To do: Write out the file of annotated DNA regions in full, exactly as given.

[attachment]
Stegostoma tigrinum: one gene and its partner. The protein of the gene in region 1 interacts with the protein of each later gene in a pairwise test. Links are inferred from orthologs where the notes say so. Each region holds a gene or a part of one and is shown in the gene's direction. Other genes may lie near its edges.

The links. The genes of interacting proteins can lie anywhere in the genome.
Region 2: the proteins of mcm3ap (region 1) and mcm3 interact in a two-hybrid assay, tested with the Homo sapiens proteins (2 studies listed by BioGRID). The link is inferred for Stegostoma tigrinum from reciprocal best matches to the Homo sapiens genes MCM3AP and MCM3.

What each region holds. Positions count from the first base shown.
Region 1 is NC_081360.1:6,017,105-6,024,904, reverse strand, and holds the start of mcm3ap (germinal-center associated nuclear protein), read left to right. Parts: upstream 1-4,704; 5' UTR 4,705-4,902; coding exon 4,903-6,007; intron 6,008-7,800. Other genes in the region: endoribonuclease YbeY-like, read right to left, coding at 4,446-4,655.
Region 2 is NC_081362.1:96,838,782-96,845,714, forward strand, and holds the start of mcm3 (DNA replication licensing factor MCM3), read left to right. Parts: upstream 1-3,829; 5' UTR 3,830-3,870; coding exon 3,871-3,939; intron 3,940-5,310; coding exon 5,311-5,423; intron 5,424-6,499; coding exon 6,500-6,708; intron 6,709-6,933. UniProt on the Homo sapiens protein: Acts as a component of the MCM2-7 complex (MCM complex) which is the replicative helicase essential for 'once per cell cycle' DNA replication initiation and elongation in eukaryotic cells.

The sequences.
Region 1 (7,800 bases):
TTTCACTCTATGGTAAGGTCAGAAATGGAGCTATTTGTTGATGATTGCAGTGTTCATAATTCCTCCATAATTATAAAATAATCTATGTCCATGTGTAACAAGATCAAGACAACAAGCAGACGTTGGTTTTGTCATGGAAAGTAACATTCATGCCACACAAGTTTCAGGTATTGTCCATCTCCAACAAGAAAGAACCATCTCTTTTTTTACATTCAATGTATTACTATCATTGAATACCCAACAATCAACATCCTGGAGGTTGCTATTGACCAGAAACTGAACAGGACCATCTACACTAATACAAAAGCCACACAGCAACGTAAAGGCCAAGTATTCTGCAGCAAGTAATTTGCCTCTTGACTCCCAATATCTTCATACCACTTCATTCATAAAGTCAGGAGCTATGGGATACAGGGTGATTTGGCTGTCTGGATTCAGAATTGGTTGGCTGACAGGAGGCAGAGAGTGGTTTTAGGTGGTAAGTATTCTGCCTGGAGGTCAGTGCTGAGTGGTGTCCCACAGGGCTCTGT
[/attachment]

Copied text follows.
Stegostoma tigrinum: one gene and its partner. The protein of the gene in region 1 interacts with the protein of each later gene in a pairwise test. Links are inferred from orthologs where the notes say so. Each region holds a gene or a part of one and is shown in the gene's direction. Other genes may lie near its edges.

The links. The genes of interacting proteins can lie anywhere in the genome.
Region 2: the proteins of mcm3ap (region 1) and mcm3 interact in a two-hybrid assay, tested with the Homo sapiens proteins (2 studies listed by BioGRID). The link is inferred for Stegostoma tigrinum from reciprocal best matches to the Homo sapiens genes MCM3AP and MCM3.

What each region holds. Positions count from the first base shown.
Region 1 is NC_081360.1:6,017,105-6,024,904, reverse strand, and holds the start of mcm3ap (germinal-center associated nuclear protein), read left to right. Parts: upstream 1-4,704; 5' UTR 4,705-4,902; coding exon 4,903-6,007; intron 6,008-7,800. Other genes in the region: endoribonuclease YbeY-like, read right to left, coding at 4,446-4,655.
Region 2 is NC_081362.1:96,838,782-96,845,714, forward strand, and holds the start of mcm3 (DNA replication licensing factor MCM3), read left to right. Parts: upstream 1-3,829; 5' UTR 3,830-3,870; coding exon 3,871-3,939; intron 3,940-5,310; coding exon 5,311-5,423; intron 5,424-6,499; coding exon 6,500-6,708; intron 6,709-6,933. UniProt on the Homo sapiens protein: Acts as a component of the MCM2-7 complex (MCM complex) which is the replicative helicase essential for 'once per cell cycle' DNA replication initiation and elongation in eukaryotic cells.

The sequences.
Region 1 (7,800 bases):
TTTCACTCTATGGTAAGGTCAGAAATGGAGCTATTTGTTGATGATTGCAGTGTTCATAATTCCTCCATAATTATAAAATAATCTATGTCCATGTGTAACAAGATCAAGACAACAAGCAGACGTTGGTTTTGTCATGGAAAGTAACATTCATGCCACACAAGTTTCAGGTATTGTCCATCTCCAACAAGAAAGAACCATCTCTTTTTTTACATTCAATGTATTACTATCATTGAATACCCAACAATCAACATCCTGGAGGTTGCTATTGACCAGAAACTGAACAGGACCATCTACACTAATACAAAAGCCACACAGCAACGTAAAGGCCAAGTATTCTGCAGCAAGTAATTTGCCTCTTGACTCCCAATATCTTCATACCACTTCATTCATAAAGTCAGGAGCTATGGGATACAGGGTGATTTGGCTGTCTGGATTCAGAATTGGTTGGCTGACAGGAGGCAGAGAGTGGTTTTAGGTGGTAAGTATTCTGCCTGGAGGTCAGTGCTGAGTGGTGTCCCACAGGGCTCTGT